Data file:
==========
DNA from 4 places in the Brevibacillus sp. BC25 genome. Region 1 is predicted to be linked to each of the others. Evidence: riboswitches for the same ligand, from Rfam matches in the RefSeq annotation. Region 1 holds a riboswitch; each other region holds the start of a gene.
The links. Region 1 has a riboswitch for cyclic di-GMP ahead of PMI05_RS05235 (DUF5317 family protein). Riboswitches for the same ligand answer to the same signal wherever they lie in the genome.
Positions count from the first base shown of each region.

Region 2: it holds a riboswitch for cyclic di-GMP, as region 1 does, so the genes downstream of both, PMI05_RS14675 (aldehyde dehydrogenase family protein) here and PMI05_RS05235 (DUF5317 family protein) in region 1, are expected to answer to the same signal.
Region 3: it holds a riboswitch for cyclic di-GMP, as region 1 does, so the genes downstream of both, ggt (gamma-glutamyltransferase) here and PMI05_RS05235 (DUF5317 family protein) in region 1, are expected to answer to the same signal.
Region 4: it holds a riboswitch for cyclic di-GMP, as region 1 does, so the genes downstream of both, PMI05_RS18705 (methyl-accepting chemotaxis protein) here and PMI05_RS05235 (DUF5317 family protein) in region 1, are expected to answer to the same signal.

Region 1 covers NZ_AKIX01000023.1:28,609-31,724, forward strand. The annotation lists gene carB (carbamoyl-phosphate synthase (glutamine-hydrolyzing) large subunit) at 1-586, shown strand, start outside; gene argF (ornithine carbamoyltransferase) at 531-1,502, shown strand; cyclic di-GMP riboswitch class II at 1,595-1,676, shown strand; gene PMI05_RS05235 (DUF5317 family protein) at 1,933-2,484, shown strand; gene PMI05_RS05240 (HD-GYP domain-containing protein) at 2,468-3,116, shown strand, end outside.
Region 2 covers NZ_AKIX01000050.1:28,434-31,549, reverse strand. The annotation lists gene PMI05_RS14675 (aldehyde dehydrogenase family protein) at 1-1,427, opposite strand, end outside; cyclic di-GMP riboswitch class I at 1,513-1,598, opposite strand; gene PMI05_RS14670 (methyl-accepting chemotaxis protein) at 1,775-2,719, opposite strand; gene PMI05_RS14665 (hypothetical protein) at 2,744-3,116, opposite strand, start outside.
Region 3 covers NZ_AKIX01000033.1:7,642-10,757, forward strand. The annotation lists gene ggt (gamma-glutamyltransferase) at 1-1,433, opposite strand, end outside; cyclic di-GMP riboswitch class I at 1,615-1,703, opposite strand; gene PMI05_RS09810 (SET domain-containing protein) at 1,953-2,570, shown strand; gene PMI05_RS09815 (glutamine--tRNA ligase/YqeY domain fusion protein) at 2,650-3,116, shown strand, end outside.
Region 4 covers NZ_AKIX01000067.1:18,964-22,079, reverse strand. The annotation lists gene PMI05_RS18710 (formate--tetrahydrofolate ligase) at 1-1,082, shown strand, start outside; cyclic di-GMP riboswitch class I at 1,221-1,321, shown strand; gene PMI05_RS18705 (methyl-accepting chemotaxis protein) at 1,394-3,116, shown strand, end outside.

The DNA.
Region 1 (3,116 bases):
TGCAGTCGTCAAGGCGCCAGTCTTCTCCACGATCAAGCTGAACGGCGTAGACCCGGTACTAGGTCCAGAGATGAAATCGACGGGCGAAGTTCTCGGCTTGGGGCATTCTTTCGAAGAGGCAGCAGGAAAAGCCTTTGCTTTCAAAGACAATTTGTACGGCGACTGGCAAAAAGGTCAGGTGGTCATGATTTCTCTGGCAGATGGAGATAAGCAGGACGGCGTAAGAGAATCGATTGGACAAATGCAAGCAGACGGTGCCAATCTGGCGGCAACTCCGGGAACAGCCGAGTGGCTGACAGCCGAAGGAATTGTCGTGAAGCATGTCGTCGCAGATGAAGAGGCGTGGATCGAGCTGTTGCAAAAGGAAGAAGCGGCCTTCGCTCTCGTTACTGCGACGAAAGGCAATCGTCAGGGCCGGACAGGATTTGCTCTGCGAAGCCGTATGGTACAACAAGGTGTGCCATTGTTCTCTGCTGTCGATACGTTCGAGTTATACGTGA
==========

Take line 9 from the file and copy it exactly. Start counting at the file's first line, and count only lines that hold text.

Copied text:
Region 3 covers NZ_AKIX01000033.1:7,642-10,757, forward strand. The annotation lists gene ggt (gamma-glutamyltransferase) at 1-1,433, opposite strand, end outside; cyclic di-GMP riboswitch class I at 1,615-1,703, opposite strand; gene PMI05_RS09810 (SET domain-containing protein) at 1,953-2,570, shown strand; gene PMI05_RS09815 (glutamine--tRNA ligase/YqeY domain fusion protein) at 2,650-3,116, shown strand, end outside.